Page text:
Many species and ecosystems are already shifting their range in response to warmer land and seas, but their capacity to do so will be increasingly constrained by pressures including habitat loss, pollution, and the spread of invasive species.
Some of the main threats to the natural environment from climate change are the deterioration of high-grade agricultural land, degradation of peat upland habitats, loss of coastal habitats, and the loss of marine fisheries and wildlife.
Domestic and international food production and trade is another high magnitude risk, assuming that temperature rise reaches 2C by the 2080s.
Only part of the story here originates in the UK. According to the report, about 60% of UK food comes from domestic production — the rest is imported.
While climate change could present new opportunities to increase domestic production, this will likely be limited by other effects, such as damage to the quality of soils and scarce water resources.
Risks from abroad include the increasing chance of extreme weather events, which could affect both production and supply chains. Incremental changes in the climate could also impact how food is produced, potentially raising the price of groceries in the UK.
The UK could be beset by an increase in pests and diseases as the climate changes, causing a potentially high magnitude risk for the future. However, the report says that confidence in this is currently low, and therefore more research is needed.
Nonetheless, it says that “it is likely that the range, activity and vector potential of some tick and mosquito species will increase across the UK with the risk of high magnitude impacts.” It highlights Lyme disease as a case in point, which is already increasing in occurrence across the UK.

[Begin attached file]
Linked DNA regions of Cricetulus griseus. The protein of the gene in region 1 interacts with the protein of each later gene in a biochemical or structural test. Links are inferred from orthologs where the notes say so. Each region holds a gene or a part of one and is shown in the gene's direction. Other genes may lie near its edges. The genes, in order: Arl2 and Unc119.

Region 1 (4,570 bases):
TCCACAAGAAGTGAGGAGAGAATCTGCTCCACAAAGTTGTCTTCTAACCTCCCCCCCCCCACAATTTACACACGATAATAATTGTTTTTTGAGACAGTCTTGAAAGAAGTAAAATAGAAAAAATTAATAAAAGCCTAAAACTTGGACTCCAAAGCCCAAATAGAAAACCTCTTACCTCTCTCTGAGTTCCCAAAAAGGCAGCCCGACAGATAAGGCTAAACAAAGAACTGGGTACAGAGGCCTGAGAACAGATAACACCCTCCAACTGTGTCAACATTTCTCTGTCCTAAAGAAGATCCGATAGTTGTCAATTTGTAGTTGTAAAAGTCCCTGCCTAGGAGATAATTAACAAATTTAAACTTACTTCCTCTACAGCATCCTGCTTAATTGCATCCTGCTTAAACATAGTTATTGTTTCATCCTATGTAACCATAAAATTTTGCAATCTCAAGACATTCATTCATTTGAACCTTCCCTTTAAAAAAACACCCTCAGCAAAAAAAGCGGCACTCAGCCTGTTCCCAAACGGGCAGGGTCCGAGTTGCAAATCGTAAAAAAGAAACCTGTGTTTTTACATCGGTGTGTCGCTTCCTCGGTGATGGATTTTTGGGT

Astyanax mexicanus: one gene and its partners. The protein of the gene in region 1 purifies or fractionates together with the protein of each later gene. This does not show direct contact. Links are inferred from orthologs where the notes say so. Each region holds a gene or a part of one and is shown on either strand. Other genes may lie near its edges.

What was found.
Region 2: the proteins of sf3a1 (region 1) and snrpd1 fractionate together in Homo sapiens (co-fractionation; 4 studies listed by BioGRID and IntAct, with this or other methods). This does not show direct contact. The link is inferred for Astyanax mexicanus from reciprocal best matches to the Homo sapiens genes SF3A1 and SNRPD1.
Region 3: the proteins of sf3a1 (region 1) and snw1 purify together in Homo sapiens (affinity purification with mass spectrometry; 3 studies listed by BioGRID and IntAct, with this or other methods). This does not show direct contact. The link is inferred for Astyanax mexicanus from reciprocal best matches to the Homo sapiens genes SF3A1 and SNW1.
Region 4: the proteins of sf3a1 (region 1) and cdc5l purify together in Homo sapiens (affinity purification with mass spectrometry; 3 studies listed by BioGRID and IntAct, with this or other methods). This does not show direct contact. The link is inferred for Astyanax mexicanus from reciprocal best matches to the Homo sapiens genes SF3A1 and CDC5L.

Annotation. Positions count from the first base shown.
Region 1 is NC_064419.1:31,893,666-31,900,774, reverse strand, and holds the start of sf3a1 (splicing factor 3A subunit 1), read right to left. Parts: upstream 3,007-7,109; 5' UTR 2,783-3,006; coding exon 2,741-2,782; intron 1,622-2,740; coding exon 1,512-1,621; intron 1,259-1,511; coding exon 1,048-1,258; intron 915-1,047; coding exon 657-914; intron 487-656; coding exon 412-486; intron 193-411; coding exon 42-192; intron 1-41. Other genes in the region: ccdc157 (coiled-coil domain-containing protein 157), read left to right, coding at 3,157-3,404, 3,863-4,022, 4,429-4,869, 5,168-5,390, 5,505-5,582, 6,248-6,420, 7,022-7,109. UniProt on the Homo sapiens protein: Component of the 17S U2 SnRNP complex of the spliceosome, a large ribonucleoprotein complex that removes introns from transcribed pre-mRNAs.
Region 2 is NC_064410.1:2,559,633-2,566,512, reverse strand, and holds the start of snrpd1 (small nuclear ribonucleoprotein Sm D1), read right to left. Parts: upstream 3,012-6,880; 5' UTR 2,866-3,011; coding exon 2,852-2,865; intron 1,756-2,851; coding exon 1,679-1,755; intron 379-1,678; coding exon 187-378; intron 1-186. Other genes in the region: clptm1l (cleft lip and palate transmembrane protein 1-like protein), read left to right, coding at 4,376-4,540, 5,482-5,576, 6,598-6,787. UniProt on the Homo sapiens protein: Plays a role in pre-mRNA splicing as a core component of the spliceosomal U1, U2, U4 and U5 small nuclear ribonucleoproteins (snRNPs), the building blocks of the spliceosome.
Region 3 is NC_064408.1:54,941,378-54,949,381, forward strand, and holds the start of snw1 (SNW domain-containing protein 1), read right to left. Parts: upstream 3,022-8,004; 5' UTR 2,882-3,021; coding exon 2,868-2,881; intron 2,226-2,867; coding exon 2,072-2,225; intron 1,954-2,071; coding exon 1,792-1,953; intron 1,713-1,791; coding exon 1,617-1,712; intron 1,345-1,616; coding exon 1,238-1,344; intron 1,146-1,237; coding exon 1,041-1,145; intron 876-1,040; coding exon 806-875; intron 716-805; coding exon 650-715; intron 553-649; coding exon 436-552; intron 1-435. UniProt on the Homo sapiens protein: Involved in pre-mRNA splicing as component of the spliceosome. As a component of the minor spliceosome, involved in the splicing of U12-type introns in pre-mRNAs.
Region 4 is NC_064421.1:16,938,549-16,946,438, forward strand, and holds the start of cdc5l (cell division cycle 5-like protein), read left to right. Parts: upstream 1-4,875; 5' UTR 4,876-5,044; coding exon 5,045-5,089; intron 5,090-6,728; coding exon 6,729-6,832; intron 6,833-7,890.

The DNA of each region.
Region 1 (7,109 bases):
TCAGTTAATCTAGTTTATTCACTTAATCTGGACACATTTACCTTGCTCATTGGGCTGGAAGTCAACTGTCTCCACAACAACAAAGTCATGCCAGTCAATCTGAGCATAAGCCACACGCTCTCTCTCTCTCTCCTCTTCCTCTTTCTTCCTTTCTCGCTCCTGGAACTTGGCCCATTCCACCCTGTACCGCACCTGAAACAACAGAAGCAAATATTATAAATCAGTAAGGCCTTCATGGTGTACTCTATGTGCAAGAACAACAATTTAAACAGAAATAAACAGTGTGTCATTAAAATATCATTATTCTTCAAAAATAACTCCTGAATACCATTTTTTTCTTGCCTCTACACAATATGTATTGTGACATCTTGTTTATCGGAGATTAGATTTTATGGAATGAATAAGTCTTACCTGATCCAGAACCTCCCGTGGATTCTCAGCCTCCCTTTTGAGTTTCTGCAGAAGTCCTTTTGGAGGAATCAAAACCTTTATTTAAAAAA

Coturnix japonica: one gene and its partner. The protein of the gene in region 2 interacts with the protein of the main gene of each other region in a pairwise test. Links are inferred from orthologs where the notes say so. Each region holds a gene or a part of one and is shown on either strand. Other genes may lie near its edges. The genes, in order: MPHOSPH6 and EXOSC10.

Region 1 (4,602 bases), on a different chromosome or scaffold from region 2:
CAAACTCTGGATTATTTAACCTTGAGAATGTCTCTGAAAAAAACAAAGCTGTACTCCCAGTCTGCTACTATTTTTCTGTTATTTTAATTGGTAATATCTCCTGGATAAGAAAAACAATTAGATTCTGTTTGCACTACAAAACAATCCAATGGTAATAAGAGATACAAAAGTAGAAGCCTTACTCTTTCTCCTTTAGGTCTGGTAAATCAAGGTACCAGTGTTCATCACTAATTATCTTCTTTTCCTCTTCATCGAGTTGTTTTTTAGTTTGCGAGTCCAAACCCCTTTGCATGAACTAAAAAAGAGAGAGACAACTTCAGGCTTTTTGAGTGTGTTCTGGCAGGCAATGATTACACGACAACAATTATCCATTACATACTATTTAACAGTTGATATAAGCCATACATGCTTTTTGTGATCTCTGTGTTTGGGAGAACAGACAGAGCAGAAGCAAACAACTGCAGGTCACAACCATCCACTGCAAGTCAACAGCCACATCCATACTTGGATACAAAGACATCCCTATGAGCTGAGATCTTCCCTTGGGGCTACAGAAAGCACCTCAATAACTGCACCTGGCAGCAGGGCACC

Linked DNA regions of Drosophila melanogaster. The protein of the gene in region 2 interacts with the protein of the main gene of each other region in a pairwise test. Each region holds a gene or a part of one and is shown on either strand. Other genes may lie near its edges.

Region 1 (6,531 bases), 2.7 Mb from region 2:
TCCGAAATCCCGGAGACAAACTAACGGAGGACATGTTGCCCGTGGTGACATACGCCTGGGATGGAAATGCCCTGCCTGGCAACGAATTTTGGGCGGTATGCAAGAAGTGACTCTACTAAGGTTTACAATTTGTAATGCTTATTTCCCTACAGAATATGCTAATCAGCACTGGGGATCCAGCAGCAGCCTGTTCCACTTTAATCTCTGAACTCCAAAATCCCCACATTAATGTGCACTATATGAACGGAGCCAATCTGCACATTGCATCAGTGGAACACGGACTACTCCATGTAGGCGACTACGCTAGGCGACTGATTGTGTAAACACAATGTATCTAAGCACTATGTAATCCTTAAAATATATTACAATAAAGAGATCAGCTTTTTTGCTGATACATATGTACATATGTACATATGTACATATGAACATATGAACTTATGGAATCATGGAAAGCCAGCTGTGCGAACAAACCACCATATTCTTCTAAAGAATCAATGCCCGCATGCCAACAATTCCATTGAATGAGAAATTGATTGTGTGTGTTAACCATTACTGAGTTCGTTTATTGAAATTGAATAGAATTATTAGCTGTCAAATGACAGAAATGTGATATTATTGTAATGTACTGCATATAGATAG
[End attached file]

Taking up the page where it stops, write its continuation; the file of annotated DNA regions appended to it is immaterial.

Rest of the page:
The CCC is also bound to highlight any opportunities that could rise from climate change, of which there is a smattering — although the picture is often complicated.
For instance, the report says that a warmer climate could extend the growing season of certain high value crops, including grapes, olives and tomatoes. However, this will only take place if other threats are fended off, including damage to soils and water shortages.
Milder winters could also help to ease fuel poverty in the UK, as it would reduce the need to heat homes in the winter. But the report adds that, as the population ages, cold is expected to remain as the largest climate-related cause of death in the UK by some margin, and there is a danger that less frequent cold weather could lead to complacency.
There could also be some benefits for biodiversity, with parts of the UK and its oceans already being colonised by creatures that like warmer temperatures. But this could come at the expense of native flora and fauna that are suited to the current climate.
Tourism could provide another gain, with warmer temperatures encouraging more visits to the UK’s national parks, beaches and open spaces — though whether this becomes the pattern is more likely to be dominated by separate trends such as incomes levels and exchange rates.
Professor Piers Forster from the University of Leeds, who was not involved with the report, says:
Since the outbreak of the COVID-19 pandemic, numerous parallels have been drawn between this health crisis and the climate crisis. Science plays an important role in advising decision makers on how to ensure sustainable crisis management and a precautionary approach to avoid harmful repercussions, particularly where we do not yet know all the consequences of our actions. [...]
Decarbonisation won’t come as fast as the pandemic. But if fossil fuel exporters are not prepared for it, they will face an enduring crisis. The EU can help.
Stories of clear skies and wildlife conquering urban areas might provide much needed comfort during these uncertain times as the health crisis unfolds. But in Brazil, where climate and environmental issues already lack attention and resources, the pandemic underscores the next crisis.
Solutions to the current COVID-19 crisis need to be aligned to those of the climate crisis for a global transformation towards more sustainability, resilience, equity, and justice. Climate diplomacy has the tools to achieve these objectives simultaneously.